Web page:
Canada and emerging markets

Changing Global Reality (.pdf)
Since 2009, nearly all the world’s growth has come from emerging powerhouses led by China, India, and Brazil, and include dynamic economies such as Mexico, Korea, Turkey, Poland, Indonesia, and South Africa·
Less than eight per cent of Canadian exports and four per cent of outward investment go to these emerging markets ·
Canadian participation in non-North American value chains remains low · The U.S. share of Canadian exports of goods and services declined from a high of 87 percent in 2000 to 75 per cent in 2010 · Global trade volumes will quadruple by 2030 ·
By 2020, China’s GDP is projected to be the world’s biggest · By 2030, the individual GDPs of Turkey, Indonesia, Mexico, Vietnam, and Nigeria may surpass Canada’s GDP · By 2050, emerging markets will be home to 60 per cent of the world’s wealth and 70 per cent of global trade · By 2050, less than eight per cent of global trade will take place in North America, compared to 15 per cent today · In the next 10 to 15 years, there will be one billion middle class consumers in Asia and Africa.
The opinions expressed in this publication are those of the authors alone, and do not necessarily reflect the views of the sponsors WINNING IN A CHANGING WORLD Copyright iPolitics 2012

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A maturing tonic for Canada
iPolitics Insight
By and
… It is not a matter of personalities or likeability, however. The hard reality is that the situation in the US, and grim future prospects in our traditional markets, have serious implications for Canada’s economic future. As our report Winning in a Changing World issued last week indicated, the major transformation affecting the global economy should serve as a wake-up call or a maturing tonic for Canadians as a whole and not just for government.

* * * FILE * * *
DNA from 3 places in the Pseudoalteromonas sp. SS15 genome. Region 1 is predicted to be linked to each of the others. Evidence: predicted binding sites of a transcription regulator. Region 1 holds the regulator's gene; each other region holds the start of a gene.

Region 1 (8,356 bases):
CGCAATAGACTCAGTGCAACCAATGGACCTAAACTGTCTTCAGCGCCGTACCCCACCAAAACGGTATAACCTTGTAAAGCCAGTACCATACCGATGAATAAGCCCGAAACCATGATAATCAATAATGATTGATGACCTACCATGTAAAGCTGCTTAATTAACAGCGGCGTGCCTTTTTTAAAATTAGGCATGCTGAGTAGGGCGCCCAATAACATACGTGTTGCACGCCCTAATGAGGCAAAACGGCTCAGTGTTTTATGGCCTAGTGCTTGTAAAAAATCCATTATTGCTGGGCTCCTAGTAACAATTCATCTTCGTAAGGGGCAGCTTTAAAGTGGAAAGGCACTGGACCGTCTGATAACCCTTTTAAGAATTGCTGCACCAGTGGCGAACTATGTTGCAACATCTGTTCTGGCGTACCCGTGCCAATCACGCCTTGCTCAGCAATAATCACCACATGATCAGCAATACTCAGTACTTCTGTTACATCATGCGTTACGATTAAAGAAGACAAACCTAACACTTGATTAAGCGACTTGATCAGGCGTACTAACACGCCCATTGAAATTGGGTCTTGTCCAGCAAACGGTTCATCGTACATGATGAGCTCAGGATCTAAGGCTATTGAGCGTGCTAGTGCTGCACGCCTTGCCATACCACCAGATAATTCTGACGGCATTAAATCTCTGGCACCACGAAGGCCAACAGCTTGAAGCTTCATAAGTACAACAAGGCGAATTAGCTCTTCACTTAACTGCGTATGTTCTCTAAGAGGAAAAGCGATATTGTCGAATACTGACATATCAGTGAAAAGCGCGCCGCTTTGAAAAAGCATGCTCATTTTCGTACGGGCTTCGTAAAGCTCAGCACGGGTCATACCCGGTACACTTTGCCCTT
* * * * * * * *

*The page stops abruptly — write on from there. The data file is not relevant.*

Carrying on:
25 June
KNOWLEDGE CENTRE
Winning in a Changing World: Canada & Emerging Markets
(Gowlings) In a Gowlings-sponsored report released today, Canada’s top business leaders, policy experts and academics are sending a clear message: it’s time for Canada to strengthen its relationships with the world’s emerging markets or risk being left behind.
The report, Winning in a Changing World: Canada & Emerging Markets, was hand-delivered to Prime Minister Stephen Harper this morning during a private meeting with the report’s authors, which included Gowlings strategic adviser and report co-chair Len Edwards. The report will also be shared with opposition leaders, premiers and territorial leaders.
“This report is an important wake-up call to governments and businesses alike,” said Edwards, who previously served as Canada’s deputy minister for Foreign Affairs and for International Trade. “Gowlings’ support for this timely work reflects our appreciation of the challenges our clients face in forging winning strategies in a hyper-competitive 21st century, in which global wealth, opportunity and economic power are quickly shifting to emerging markets.”
Winning in a Changing World is the result of months of research and roundtable discussions across Canada through the Norman Paterson School of International Affairs at Carleton University. The final report was guided by a national advisory council featuring prominent members of Canada’s business, policy and academic communities, and was co-sponsored by SNC-Lavalin, Barrick Gold Corporation, AGF, CGI, Enbridge, the Centre for International Governance Innovation, CIBC and iPolitics.

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